Once again I was able to turn a simple shopping decision into a classic designer’s dilemma, debating the pro and con factors of function, style, and the environment. My Krups coffee maker suddenly died (literally, made coffee in the morning, by noon it behaved like it was unplugged). Like many products designed by my profession, I suspected it would not be fixable, and sure enough after some online research and a call to Krups, that suspicion was confirmed. After overcoming my conscience at discarding yet another failed appliance by blaming it on “the system”, I turned my attention to replacement. Boy, that Keurig we have at work sure is convenient and makes a perfect cup of decaf on demand for me every day… but, the obvious environmental downsides of those little disposable pods, coupled with per-cup and per-pound coffee calculations made available online by others who have conveniently done the math for me, eventually shamed me away from this option. I looked briefly at the beautifully colored “Bella Dots” line at Target, which turn out to be much more captivating in photos than upon close inspection of material and manufacturing quality (although they are well reviewed).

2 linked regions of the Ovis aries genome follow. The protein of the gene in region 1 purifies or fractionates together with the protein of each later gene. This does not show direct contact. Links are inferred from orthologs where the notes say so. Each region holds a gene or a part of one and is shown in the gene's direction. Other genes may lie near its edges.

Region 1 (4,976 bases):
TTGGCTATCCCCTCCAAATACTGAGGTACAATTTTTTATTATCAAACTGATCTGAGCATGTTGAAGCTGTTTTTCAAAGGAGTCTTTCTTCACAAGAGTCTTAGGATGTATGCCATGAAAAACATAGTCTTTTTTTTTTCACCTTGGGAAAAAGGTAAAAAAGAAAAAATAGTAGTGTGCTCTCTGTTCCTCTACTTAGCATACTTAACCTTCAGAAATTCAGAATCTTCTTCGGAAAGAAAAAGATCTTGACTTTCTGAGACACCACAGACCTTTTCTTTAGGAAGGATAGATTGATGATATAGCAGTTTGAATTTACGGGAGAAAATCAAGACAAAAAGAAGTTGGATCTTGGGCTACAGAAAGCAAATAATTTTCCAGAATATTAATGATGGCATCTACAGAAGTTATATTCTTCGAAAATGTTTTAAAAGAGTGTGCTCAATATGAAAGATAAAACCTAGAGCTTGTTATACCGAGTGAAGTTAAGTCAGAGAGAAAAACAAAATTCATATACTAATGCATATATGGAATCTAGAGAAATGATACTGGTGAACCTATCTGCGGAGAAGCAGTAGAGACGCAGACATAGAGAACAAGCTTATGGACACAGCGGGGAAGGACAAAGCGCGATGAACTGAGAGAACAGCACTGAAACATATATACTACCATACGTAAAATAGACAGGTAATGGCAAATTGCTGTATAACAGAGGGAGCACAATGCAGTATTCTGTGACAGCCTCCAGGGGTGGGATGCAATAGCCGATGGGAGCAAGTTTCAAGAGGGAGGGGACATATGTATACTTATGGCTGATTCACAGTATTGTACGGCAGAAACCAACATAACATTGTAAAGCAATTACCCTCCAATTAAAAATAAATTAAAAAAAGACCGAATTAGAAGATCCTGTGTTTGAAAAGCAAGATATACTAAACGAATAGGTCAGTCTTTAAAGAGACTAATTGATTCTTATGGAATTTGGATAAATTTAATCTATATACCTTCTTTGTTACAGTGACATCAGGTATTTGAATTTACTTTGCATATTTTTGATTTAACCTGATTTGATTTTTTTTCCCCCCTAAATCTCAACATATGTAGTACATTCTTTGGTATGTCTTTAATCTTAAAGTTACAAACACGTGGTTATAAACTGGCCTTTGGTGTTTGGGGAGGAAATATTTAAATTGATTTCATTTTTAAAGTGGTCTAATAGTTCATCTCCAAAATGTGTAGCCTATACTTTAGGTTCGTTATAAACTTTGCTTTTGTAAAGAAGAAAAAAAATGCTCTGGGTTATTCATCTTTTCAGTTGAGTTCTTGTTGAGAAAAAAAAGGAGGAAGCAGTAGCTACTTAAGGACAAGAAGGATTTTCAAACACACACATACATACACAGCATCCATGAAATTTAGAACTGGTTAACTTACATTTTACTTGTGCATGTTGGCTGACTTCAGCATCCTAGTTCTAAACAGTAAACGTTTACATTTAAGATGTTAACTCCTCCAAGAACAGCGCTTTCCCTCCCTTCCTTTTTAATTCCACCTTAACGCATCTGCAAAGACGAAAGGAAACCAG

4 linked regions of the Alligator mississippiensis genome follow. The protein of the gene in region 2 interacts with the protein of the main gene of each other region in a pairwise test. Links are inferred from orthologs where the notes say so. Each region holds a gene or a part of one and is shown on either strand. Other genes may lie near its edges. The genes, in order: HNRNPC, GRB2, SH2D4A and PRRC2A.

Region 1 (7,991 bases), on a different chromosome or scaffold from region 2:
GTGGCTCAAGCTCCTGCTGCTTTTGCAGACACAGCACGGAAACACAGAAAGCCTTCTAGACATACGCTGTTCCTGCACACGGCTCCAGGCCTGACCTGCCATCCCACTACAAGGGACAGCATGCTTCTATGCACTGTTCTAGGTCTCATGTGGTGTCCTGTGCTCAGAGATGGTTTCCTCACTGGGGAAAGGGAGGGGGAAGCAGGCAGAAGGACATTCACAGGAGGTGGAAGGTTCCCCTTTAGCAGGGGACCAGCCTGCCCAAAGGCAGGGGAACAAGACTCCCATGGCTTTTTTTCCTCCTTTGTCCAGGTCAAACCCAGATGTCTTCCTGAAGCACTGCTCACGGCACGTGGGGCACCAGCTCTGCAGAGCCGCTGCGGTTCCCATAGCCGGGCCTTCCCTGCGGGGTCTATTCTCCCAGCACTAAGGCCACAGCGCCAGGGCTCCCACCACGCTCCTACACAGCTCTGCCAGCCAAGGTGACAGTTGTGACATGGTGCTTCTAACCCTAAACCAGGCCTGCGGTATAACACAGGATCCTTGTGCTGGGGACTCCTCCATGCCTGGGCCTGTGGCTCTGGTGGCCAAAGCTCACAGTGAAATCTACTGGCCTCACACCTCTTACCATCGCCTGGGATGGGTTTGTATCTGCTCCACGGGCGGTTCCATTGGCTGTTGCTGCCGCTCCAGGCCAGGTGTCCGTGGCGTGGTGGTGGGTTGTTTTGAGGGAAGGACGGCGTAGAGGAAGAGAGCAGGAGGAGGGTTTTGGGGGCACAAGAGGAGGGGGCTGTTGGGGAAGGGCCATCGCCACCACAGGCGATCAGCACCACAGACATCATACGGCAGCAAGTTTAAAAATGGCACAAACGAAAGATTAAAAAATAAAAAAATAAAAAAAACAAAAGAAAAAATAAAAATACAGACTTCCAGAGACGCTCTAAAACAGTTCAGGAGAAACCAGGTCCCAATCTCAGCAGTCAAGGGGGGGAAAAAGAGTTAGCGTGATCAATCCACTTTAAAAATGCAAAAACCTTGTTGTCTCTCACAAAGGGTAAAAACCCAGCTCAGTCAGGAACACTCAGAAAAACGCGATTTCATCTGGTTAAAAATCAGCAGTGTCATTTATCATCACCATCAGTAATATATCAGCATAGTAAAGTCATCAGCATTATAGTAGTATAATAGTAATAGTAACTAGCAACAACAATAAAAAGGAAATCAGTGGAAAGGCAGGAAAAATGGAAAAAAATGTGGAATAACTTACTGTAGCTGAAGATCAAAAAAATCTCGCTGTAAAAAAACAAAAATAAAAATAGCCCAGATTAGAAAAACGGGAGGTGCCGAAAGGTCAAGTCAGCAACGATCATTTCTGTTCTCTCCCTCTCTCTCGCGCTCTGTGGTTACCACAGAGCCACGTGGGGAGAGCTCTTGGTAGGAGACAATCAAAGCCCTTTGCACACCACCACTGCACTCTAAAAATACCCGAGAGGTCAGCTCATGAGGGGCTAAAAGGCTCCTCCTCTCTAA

Then I remembered the Bodum French press. Not to sound preachy here, but these things require no filters and no peripheral supplies aside from boiled water and your coffee. After doing my usual round of research and conversations with colleagues more connoisseur than me, I confirmed that this simple system also makes great coffee, if done right. I picked up the 8-cup Chambord at Bed Bath and Beyond, and a nice Aroma electric kettle at Target, placed them both on a simple silver tray where the giant Krups once stood, and I now have an elegant looking ritual designed for my morning routine. Keurig remains my indulgence at work (justified by the saving of multiple wasted pots of coffee each day); and as for Krups.. I was able to donate it for dissection to my colleague Steve for his “How Things Work” course. It’s all good.